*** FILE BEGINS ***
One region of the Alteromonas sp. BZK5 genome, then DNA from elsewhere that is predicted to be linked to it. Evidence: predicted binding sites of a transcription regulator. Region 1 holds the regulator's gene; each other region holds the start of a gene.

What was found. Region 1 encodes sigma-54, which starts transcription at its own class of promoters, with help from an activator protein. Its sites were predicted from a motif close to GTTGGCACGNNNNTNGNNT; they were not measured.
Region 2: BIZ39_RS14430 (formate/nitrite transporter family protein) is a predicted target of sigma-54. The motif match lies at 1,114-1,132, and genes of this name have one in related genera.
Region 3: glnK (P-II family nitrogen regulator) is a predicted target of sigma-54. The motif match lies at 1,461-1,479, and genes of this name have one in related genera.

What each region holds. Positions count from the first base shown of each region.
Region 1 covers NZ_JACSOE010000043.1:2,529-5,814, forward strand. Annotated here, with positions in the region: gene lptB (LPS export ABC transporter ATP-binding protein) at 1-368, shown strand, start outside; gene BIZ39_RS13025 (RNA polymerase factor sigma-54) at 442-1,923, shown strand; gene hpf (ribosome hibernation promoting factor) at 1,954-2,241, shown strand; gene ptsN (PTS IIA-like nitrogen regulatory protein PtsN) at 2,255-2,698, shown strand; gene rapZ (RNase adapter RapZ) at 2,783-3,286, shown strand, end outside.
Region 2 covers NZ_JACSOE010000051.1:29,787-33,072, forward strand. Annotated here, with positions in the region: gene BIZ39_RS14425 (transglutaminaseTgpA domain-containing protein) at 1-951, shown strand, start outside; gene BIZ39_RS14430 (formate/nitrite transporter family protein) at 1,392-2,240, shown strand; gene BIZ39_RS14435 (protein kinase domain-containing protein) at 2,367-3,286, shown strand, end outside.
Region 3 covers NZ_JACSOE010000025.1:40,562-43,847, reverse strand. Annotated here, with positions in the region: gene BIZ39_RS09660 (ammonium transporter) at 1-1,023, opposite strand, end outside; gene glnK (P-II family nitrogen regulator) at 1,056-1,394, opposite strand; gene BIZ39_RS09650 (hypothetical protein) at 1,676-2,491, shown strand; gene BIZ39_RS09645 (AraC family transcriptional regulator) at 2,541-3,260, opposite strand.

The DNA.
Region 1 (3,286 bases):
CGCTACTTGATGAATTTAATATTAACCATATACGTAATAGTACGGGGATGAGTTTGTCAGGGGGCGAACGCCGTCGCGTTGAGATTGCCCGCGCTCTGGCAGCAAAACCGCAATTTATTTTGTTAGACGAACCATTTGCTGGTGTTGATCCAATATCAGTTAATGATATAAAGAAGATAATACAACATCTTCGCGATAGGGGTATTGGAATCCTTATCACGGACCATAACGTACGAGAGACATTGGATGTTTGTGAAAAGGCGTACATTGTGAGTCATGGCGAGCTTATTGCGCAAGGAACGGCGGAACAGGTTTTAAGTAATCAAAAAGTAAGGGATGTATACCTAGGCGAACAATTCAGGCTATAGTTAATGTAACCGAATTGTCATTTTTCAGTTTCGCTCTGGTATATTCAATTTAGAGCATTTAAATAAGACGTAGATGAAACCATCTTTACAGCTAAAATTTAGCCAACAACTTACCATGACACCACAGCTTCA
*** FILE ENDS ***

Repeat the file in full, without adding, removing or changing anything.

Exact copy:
One region of the Alteromonas sp. BZK5 genome, then DNA from elsewhere that is predicted to be linked to it. Evidence: predicted binding sites of a transcription regulator. Region 1 holds the regulator's gene; each other region holds the start of a gene.

What was found. Region 1 encodes sigma-54, which starts transcription at its own class of promoters, with help from an activator protein. Its sites were predicted from a motif close to GTTGGCACGNNNNTNGNNT; they were not measured.
Region 2: BIZ39_RS14430 (formate/nitrite transporter family protein) is a predicted target of sigma-54. The motif match lies at 1,114-1,132, and genes of this name have one in related genera.
Region 3: glnK (P-II family nitrogen regulator) is a predicted target of sigma-54. The motif match lies at 1,461-1,479, and genes of this name have one in related genera.

What each region holds. Positions count from the first base shown of each region.
Region 1 covers NZ_JACSOE010000043.1:2,529-5,814, forward strand. Annotated here, with positions in the region: gene lptB (LPS export ABC transporter ATP-binding protein) at 1-368, shown strand, start outside; gene BIZ39_RS13025 (RNA polymerase factor sigma-54) at 442-1,923, shown strand; gene hpf (ribosome hibernation promoting factor) at 1,954-2,241, shown strand; gene ptsN (PTS IIA-like nitrogen regulatory protein PtsN) at 2,255-2,698, shown strand; gene rapZ (RNase adapter RapZ) at 2,783-3,286, shown strand, end outside.
Region 2 covers NZ_JACSOE010000051.1:29,787-33,072, forward strand. Annotated here, with positions in the region: gene BIZ39_RS14425 (transglutaminaseTgpA domain-containing protein) at 1-951, shown strand, start outside; gene BIZ39_RS14430 (formate/nitrite transporter family protein) at 1,392-2,240, shown strand; gene BIZ39_RS14435 (protein kinase domain-containing protein) at 2,367-3,286, shown strand, end outside.
Region 3 covers NZ_JACSOE010000025.1:40,562-43,847, reverse strand. Annotated here, with positions in the region: gene BIZ39_RS09660 (ammonium transporter) at 1-1,023, opposite strand, end outside; gene glnK (P-II family nitrogen regulator) at 1,056-1,394, opposite strand; gene BIZ39_RS09650 (hypothetical protein) at 1,676-2,491, shown strand; gene BIZ39_RS09645 (AraC family transcriptional regulator) at 2,541-3,260, opposite strand.

The DNA.
Region 1 (3,286 bases):
CGCTACTTGATGAATTTAATATTAACCATATACGTAATAGTACGGGGATGAGTTTGTCAGGGGGCGAACGCCGTCGCGTTGAGATTGCCCGCGCTCTGGCAGCAAAACCGCAATTTATTTTGTTAGACGAACCATTTGCTGGTGTTGATCCAATATCAGTTAATGATATAAAGAAGATAATACAACATCTTCGCGATAGGGGTATTGGAATCCTTATCACGGACCATAACGTACGAGAGACATTGGATGTTTGTGAAAAGGCGTACATTGTGAGTCATGGCGAGCTTATTGCGCAAGGAACGGCGGAACAGGTTTTAAGTAATCAAAAAGTAAGGGATGTATACCTAGGCGAACAATTCAGGCTATAGTTAATGTAACCGAATTGTCATTTTTCAGTTTCGCTCTGGTATATTCAATTTAGAGCATTTAAATAAGACGTAGATGAAACCATCTTTACAGCTAAAATTTAGCCAACAACTTACCATGACACCACAGCTTCA